Good news! Your dream company just invited you to a first-round interview. The catch? You have to convey exactly what interested you enough to apply there and why you would like to work for the company. What differentiates this particular organization from the thousands of other businesses and corporations that you could choose instead? Employers understand that students are applying to many different jobs and internships, but they still need you to give them audible proof of why exactly you find them impressive.
Saying “I really like your company culture” is not going to put you at the top of any priority list.
To prevent yourself from saying something generic or detrimental, a large portion of interview preparation must include company research. This is easier said than done, and there are several common sources that students use to research companies that include information that the employer then repeatedly hears from several candidates.
In order to stand out as a candidate, here are some different options for acing this certain portion of your interview.
- Company “About Us” Page
- Generic Browser Search (Wikipedia, etc.)
- Company Financial Statements
- Niche Career Websites (Glassdoor, Indeed, etc.)
- Major Company Events (Local or National News)
- Business Journals and Publications (WSJ, FT, etc.)
- Company Newsletters
- Career Research Tools (Vault, etc.)
- Company SWOT Analysis
- TIP – When looking at SWOT with regards to wanting to work at a particular company, focus on competition and then figure out the advantages that your specific company has going for it.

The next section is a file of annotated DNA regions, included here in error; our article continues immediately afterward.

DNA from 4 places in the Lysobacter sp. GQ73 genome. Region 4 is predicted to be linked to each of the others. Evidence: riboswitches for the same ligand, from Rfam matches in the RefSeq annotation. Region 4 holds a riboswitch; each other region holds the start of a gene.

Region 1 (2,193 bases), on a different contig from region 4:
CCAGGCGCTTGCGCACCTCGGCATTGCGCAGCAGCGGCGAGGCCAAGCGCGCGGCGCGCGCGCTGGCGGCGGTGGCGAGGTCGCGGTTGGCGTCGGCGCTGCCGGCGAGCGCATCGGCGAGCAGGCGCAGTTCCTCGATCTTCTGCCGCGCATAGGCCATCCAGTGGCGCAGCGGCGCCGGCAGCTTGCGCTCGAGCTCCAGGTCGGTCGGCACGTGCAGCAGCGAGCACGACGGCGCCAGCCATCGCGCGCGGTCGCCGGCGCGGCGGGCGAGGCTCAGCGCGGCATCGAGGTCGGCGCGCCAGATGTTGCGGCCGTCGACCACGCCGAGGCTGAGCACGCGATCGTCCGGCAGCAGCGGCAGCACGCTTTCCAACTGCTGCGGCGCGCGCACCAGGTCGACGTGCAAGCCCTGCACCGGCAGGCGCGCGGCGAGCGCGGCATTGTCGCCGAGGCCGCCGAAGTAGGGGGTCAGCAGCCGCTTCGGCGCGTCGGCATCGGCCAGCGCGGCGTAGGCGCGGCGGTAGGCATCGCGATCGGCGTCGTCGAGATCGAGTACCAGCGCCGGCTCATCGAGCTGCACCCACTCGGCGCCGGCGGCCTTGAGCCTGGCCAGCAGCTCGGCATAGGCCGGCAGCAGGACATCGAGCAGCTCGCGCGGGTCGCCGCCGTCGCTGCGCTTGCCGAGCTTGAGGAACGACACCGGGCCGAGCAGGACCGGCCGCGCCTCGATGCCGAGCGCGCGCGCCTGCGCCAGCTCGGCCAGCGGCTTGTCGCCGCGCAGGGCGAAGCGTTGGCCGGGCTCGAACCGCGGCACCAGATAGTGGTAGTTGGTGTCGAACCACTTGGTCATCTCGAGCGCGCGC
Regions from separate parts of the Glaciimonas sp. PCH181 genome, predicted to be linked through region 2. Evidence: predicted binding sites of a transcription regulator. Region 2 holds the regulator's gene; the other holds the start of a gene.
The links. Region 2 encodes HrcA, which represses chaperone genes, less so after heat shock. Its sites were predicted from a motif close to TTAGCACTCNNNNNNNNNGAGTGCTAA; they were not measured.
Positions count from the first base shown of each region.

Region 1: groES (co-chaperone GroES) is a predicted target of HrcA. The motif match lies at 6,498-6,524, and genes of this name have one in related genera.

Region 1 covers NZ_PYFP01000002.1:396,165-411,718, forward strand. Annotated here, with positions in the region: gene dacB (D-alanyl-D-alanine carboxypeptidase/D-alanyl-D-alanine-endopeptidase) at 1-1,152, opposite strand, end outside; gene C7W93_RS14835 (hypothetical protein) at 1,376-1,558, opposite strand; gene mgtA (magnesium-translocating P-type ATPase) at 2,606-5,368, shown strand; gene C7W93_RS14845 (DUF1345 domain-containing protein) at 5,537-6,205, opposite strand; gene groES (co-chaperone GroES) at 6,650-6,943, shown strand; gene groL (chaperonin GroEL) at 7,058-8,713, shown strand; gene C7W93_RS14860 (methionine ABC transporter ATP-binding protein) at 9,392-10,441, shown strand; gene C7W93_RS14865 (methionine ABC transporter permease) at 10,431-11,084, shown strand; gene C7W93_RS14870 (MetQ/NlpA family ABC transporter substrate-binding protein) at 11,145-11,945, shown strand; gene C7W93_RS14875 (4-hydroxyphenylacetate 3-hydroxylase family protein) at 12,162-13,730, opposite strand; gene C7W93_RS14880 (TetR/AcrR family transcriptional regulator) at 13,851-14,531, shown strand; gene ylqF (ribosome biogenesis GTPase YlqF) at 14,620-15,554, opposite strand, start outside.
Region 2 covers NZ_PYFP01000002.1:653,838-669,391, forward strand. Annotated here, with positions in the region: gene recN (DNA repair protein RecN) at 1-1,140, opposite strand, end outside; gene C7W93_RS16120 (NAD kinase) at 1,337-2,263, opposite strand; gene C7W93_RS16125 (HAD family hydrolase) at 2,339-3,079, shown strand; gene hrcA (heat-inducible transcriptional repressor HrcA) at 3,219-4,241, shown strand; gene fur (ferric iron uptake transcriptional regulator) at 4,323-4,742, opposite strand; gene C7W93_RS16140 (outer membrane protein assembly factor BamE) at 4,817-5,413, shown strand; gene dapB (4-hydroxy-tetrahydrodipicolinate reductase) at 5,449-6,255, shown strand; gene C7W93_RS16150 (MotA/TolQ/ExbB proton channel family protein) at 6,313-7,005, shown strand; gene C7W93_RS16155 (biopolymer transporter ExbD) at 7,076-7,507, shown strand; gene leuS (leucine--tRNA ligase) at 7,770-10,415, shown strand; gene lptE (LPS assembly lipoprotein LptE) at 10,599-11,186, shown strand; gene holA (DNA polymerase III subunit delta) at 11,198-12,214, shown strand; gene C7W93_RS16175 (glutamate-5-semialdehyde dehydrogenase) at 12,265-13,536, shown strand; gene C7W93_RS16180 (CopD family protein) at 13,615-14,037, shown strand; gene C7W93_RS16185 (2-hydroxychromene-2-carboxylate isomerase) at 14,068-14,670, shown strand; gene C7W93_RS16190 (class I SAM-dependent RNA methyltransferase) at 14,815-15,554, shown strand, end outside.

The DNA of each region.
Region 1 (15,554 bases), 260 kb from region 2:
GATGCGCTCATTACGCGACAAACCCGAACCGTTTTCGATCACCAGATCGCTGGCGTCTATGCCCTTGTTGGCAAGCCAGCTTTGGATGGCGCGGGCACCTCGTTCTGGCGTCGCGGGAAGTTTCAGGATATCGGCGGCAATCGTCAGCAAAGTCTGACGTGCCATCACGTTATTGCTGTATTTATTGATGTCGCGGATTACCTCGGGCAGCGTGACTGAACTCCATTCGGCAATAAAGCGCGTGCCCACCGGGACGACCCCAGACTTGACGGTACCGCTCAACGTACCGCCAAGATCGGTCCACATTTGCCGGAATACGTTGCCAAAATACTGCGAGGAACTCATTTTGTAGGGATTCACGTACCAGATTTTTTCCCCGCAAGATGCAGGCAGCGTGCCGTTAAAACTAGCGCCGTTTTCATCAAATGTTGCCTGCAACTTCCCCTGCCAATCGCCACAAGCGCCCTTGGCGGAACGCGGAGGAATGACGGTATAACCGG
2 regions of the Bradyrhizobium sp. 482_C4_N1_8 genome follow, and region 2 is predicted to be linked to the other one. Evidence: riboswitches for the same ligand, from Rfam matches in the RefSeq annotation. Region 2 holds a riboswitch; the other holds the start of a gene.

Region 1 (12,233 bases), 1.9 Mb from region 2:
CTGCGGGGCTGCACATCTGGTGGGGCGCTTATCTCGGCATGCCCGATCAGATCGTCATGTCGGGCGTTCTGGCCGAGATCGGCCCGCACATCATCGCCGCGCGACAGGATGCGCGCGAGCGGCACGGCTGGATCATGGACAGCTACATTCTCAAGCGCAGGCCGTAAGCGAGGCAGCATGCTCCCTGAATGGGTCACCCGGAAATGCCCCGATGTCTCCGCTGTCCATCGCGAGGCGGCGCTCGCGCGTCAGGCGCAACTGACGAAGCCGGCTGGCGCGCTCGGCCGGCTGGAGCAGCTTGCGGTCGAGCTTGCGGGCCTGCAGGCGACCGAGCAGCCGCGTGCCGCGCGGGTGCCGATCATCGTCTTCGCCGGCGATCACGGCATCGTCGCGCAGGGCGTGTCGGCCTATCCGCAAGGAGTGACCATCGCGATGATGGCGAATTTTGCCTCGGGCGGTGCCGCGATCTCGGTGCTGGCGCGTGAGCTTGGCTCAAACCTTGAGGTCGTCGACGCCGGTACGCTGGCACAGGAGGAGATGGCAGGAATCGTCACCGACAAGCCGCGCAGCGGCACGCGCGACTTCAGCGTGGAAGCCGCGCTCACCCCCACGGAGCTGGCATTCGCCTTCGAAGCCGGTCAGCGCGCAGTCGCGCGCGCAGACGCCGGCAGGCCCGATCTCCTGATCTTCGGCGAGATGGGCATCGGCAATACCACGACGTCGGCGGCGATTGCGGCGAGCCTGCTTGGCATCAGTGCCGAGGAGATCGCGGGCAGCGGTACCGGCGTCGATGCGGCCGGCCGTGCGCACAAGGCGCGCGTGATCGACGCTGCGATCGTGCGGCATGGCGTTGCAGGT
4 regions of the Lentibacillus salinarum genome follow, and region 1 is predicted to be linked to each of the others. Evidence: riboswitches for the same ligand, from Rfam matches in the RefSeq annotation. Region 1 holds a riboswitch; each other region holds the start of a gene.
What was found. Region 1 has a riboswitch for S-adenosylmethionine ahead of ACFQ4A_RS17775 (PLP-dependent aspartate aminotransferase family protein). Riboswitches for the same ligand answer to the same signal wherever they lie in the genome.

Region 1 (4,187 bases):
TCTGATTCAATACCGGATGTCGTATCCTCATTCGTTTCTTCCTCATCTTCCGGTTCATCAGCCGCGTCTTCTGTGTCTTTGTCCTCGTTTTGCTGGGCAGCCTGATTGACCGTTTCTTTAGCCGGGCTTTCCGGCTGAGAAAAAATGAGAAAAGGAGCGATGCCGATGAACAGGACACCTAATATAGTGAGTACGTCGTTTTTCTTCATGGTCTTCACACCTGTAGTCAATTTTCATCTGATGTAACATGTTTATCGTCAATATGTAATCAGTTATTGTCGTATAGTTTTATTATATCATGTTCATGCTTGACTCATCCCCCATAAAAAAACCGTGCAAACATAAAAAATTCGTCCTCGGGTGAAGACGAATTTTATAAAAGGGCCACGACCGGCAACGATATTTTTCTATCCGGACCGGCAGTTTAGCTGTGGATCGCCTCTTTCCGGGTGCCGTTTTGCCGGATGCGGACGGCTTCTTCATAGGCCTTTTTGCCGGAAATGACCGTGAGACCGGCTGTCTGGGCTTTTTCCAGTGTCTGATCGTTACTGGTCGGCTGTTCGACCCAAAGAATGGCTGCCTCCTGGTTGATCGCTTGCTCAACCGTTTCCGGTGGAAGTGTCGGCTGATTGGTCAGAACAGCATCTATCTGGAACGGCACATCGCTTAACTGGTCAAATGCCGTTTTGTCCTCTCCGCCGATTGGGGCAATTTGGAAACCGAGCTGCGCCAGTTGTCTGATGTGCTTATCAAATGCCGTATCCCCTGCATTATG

- Company LinkedIn Posts
- TIP – If you are interested in a company for a while before you even apply or get an interview, follow the company’s LinkedIn page to receive news in your LinkedIn feed. Company-related posts will (1) either reinforce or change your decision about wanting to work there and (2) give you very rare and focused responses for “Why do you want to work here?” questions.
For a more comprehensive look at the internal thinking process when it comes to researching a company or what you should be searching for, read this. A lot of company information will vary greatly among industries and you will also have to read the room during the interview to make sure you are hitting the right points. Generally speaking, different jobs and internships will also warrant very different company research techniques and ideas. Other recommendations are taking neat notes and practicing putting this information into different sentences for points within the interview, to prove that as an interviewee, you have prepared and are very enthusiastic about this specific company.